I think the most difficult challenge for women’s wear is fit. Many women are not brand conscientious. They are more concerned with fit and look. We really focus on fit and also size range to allow every woman to look and feel great in our line. That is why we size from 2 – 16 on bottoms and s – 1X for tops. I actually have several juniors that wear our line in the smalls. They seem to really love the individualism so you see them purchase the brightest colors and have fun with it.
Where do you see the Phresh line in the next few years?
It is a very exciting future for Phresh, we do see a full collection in men’s and ladies within the next few years. As we grow we will add to the line not only with our accessories but also with more styles for more seasons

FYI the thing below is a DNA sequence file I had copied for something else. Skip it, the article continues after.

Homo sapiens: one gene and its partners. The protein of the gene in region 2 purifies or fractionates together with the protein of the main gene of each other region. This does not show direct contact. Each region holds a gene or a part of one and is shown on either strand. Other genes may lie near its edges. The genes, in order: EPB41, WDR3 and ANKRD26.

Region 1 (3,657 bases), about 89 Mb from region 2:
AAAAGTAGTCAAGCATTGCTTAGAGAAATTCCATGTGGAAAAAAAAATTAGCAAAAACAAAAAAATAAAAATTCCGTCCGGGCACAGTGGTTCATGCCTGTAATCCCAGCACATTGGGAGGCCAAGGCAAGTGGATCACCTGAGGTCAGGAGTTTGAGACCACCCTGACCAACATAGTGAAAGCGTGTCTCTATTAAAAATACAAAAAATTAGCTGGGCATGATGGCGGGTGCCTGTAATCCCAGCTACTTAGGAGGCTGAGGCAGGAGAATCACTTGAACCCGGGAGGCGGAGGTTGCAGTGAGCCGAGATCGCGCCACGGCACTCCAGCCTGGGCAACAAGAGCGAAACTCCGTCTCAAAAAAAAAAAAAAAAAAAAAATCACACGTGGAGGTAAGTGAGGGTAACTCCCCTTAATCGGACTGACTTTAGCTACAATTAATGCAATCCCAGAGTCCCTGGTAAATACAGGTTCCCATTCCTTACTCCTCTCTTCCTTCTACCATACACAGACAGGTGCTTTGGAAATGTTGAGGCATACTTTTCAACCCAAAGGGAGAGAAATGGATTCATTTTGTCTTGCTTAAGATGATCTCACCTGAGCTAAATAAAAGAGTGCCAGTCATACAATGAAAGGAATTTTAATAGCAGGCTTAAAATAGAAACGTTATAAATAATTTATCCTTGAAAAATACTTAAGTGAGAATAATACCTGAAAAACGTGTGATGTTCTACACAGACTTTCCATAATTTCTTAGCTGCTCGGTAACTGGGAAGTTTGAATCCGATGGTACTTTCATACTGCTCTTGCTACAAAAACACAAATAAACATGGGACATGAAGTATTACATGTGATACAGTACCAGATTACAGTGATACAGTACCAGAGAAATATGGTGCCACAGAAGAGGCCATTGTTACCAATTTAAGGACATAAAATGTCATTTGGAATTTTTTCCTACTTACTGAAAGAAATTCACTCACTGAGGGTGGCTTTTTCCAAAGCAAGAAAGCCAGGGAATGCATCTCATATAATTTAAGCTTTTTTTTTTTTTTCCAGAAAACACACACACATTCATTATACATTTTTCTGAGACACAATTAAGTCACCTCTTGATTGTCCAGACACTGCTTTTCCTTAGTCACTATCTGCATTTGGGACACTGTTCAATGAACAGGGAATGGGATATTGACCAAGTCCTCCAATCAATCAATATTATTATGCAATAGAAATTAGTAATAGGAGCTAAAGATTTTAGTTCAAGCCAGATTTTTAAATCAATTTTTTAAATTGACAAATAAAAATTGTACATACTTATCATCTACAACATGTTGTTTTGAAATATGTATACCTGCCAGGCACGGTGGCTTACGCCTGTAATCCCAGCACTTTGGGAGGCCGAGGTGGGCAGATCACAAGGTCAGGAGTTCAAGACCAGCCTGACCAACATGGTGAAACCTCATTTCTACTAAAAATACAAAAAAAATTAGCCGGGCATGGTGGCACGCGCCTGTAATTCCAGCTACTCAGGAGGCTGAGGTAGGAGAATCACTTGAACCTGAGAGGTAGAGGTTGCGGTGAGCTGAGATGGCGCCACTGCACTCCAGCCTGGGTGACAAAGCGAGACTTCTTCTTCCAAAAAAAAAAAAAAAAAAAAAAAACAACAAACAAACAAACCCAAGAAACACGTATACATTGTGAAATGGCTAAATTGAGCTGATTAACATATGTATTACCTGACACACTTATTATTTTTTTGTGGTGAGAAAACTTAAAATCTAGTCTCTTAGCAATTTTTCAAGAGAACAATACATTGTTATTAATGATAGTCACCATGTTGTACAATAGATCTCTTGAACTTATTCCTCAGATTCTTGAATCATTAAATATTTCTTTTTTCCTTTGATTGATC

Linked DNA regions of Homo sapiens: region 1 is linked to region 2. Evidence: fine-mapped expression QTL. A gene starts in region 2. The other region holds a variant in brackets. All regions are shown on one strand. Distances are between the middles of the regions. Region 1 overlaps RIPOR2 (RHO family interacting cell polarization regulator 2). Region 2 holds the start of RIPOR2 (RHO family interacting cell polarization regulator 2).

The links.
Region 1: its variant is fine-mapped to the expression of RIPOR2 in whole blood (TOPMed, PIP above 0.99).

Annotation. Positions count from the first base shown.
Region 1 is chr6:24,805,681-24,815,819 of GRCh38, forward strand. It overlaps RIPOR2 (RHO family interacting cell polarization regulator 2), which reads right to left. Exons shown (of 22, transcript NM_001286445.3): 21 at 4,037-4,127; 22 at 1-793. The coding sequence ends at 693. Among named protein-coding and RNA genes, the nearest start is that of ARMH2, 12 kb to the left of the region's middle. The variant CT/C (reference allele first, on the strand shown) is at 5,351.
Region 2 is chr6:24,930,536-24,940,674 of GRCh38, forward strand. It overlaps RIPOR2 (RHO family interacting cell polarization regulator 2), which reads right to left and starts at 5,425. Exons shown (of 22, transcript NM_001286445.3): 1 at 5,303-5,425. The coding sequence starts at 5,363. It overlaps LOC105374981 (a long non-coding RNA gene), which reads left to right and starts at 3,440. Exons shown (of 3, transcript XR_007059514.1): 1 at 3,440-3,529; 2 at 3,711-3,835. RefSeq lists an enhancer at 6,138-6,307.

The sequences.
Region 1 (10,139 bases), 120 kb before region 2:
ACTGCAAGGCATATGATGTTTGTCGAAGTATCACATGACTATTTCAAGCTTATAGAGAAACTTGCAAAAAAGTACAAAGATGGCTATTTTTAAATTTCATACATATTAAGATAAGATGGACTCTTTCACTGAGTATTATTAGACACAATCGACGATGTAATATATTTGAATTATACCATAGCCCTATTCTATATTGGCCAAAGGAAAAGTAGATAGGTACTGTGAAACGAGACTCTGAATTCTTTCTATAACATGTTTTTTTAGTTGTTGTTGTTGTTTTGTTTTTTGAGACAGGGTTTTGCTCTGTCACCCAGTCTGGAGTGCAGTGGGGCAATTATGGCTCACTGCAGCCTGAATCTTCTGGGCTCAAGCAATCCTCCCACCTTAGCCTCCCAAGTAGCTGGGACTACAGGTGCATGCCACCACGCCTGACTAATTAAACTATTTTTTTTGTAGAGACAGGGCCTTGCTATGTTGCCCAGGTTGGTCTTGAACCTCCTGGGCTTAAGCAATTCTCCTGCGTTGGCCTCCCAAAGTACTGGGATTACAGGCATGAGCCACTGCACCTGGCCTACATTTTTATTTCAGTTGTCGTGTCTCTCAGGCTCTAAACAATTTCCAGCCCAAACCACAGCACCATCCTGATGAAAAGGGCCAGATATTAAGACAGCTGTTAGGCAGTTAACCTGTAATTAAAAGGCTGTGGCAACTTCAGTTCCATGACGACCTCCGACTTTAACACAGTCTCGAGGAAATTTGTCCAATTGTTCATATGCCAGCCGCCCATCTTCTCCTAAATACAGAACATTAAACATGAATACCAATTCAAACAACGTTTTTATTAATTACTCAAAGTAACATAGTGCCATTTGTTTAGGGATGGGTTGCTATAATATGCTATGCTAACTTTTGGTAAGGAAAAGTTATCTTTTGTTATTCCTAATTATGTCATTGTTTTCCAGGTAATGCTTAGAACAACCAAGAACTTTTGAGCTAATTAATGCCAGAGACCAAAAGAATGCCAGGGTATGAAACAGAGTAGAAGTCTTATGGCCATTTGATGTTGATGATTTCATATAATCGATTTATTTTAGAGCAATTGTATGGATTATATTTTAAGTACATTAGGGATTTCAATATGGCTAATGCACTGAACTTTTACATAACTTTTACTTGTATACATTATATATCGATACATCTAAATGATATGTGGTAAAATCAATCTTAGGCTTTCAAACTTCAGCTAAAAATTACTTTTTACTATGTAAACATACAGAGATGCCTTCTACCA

How often do you get out to play now? How’s your handicap?
I actually get out and play about 10 – 15 rounds per year. Since leaving California 10 years ago I really had golf burn out and had no desire to get out and play. In the past few years I actually just started to have fun playing again and have no expectations on my game.
Ouch, you have to ask my handicap? Okay the best way for me to give you a handicap is I am a 14 off the tee and a 4 if I can find my tee shot.
What does Phresh bring to the average golfer that they can’t find in another line?
For the average player, we try to bring some individualism to the apparel without losing the tradition of the game. We like the stories of the 4 buddies going out to the golf course and teeing off with orange pants, pink shirts, and smoking their cigars. It seems to be accepted within their group to have fun with their clothing on the golf course.
Is your style acceptable at the most conservative locations or is that what you are not trying to do?
All our styles are acceptable at all locations, private, traditional, and public facilities. We have developed our line that way in fit and style.